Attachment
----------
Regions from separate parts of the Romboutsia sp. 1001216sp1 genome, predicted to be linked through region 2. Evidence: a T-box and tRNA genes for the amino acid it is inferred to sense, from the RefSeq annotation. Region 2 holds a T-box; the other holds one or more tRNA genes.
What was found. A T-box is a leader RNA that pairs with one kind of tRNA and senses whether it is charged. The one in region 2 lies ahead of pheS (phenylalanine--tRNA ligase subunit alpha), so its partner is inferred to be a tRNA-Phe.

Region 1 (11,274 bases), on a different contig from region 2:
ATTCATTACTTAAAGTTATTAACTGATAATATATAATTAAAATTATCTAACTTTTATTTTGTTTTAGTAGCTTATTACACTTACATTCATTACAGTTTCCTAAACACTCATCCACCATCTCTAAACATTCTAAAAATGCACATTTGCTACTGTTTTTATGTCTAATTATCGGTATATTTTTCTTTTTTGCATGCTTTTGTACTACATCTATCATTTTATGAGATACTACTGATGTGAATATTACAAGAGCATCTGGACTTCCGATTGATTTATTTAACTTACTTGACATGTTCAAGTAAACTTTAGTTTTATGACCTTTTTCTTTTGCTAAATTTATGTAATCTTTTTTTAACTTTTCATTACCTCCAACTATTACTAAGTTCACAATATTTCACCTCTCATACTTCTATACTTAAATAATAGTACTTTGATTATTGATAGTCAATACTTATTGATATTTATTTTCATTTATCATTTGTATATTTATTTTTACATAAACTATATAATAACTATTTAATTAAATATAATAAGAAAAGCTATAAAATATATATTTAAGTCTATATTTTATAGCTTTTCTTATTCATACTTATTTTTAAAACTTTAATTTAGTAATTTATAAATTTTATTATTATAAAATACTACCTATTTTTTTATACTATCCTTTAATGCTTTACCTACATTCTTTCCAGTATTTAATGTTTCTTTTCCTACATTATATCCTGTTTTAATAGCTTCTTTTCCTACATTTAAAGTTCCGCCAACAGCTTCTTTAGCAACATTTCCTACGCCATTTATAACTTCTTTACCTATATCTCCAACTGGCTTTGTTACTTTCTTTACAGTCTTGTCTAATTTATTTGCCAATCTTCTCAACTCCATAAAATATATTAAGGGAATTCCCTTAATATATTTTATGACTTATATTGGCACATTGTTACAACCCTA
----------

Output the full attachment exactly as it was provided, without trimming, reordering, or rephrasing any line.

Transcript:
Regions from separate parts of the Romboutsia sp. 1001216sp1 genome, predicted to be linked through region 2. Evidence: a T-box and tRNA genes for the amino acid it is inferred to sense, from the RefSeq annotation. Region 2 holds a T-box; the other holds one or more tRNA genes.
What was found. A T-box is a leader RNA that pairs with one kind of tRNA and senses whether it is charged. The one in region 2 lies ahead of pheS (phenylalanine--tRNA ligase subunit alpha), so its partner is inferred to be a tRNA-Phe.

Region 1 (11,274 bases), on a different contig from region 2:
ATTCATTACTTAAAGTTATTAACTGATAATATATAATTAAAATTATCTAACTTTTATTTTGTTTTAGTAGCTTATTACACTTACATTCATTACAGTTTCCTAAACACTCATCCACCATCTCTAAACATTCTAAAAATGCACATTTGCTACTGTTTTTATGTCTAATTATCGGTATATTTTTCTTTTTTGCATGCTTTTGTACTACATCTATCATTTTATGAGATACTACTGATGTGAATATTACAAGAGCATCTGGACTTCCGATTGATTTATTTAACTTACTTGACATGTTCAAGTAAACTTTAGTTTTATGACCTTTTTCTTTTGCTAAATTTATGTAATCTTTTTTTAACTTTTCATTACCTCCAACTATTACTAAGTTCACAATATTTCACCTCTCATACTTCTATACTTAAATAATAGTACTTTGATTATTGATAGTCAATACTTATTGATATTTATTTTCATTTATCATTTGTATATTTATTTTTACATAAACTATATAATAACTATTTAATTAAATATAATAAGAAAAGCTATAAAATATATATTTAAGTCTATATTTTATAGCTTTTCTTATTCATACTTATTTTTAAAACTTTAATTTAGTAATTTATAAATTTTATTATTATAAAATACTACCTATTTTTTTATACTATCCTTTAATGCTTTACCTACATTCTTTCCAGTATTTAATGTTTCTTTTCCTACATTATATCCTGTTTTAATAGCTTCTTTTCCTACATTTAAAGTTCCGCCAACAGCTTCTTTAGCAACATTTCCTACGCCATTTATAACTTCTTTACCTATATCTCCAACTGGCTTTGTTACTTTCTTTACAGTCTTGTCTAATTTATTTGCCAATCTTCTCAACTCCATAAAATATATTAAGGGAATTCCCTTAATATATTTTATGACTTATATTGGCACATTGTTACAACCCTA